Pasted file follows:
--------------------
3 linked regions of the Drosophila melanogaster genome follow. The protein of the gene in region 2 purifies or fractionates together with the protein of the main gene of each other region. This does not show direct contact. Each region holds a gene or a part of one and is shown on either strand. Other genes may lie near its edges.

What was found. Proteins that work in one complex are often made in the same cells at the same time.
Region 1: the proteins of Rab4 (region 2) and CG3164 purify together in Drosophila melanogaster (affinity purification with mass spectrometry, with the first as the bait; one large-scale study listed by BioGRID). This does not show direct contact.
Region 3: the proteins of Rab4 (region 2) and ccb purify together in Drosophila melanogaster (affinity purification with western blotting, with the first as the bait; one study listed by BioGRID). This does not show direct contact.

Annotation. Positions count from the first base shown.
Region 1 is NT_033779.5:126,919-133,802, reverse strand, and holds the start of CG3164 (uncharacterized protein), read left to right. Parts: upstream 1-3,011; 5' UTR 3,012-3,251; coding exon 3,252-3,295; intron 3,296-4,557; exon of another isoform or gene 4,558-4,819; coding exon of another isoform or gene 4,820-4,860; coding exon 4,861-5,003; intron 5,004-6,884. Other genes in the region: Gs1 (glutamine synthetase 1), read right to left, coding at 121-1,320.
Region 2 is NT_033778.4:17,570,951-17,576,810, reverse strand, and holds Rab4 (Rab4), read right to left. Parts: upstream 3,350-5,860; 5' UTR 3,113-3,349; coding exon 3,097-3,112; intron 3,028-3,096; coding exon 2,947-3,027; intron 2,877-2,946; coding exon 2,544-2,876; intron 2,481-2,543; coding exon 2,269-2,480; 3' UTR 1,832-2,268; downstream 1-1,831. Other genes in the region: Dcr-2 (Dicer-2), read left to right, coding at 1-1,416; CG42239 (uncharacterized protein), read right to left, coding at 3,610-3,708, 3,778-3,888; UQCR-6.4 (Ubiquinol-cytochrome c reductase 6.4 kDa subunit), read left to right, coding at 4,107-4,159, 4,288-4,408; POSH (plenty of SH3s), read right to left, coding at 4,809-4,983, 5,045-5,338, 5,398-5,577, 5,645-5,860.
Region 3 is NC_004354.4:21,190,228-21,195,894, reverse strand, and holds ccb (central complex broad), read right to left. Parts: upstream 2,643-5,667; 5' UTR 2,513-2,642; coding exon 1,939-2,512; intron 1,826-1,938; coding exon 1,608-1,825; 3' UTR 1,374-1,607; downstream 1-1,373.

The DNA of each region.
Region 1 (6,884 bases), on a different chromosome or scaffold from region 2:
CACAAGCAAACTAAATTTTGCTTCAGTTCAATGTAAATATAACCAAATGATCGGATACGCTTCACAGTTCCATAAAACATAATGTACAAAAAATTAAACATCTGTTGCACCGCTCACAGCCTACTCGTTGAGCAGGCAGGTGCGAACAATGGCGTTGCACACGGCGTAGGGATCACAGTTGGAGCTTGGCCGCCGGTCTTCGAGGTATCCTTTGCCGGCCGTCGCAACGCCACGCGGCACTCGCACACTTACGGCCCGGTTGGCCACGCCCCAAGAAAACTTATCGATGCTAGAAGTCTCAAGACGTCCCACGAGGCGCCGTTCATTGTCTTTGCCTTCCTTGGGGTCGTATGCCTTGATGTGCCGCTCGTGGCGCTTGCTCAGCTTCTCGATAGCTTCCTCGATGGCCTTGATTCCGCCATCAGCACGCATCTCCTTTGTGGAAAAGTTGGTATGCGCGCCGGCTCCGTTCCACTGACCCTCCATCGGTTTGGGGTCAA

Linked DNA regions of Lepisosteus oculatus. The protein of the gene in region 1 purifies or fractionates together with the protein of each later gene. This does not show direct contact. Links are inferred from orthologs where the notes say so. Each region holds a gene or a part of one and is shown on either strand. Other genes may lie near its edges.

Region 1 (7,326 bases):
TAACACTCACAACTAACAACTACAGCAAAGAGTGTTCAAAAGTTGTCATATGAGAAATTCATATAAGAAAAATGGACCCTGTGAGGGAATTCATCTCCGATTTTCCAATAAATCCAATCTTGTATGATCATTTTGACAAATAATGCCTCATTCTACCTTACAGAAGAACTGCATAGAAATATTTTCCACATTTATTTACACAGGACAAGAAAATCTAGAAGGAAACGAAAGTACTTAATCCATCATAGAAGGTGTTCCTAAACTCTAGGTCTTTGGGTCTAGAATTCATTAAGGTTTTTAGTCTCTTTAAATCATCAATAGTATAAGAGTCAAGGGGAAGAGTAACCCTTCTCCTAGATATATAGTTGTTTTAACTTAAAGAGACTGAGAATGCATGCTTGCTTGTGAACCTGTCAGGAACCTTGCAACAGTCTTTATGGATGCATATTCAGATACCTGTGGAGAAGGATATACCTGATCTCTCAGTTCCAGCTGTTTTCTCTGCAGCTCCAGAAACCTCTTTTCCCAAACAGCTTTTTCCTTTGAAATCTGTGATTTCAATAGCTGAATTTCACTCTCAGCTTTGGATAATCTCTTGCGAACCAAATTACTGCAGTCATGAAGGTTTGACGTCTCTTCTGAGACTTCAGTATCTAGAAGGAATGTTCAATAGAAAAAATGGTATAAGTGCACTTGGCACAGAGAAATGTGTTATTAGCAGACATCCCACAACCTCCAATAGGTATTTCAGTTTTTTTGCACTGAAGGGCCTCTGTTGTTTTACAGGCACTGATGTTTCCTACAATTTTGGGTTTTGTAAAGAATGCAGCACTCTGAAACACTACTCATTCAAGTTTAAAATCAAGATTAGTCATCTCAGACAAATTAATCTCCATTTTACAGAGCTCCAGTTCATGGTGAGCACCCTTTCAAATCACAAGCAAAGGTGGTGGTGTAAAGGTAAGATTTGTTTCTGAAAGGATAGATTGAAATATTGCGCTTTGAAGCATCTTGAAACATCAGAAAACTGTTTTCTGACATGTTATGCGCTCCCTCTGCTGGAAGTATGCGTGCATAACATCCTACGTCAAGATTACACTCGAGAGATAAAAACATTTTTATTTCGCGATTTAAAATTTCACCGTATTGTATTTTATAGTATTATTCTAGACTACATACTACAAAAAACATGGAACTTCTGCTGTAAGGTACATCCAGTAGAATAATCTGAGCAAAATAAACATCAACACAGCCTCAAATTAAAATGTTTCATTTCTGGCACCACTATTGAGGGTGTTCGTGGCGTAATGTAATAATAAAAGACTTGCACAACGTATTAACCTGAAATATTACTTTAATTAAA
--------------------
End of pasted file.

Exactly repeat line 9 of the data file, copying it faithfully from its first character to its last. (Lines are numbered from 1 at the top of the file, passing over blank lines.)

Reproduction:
The DNA of each region.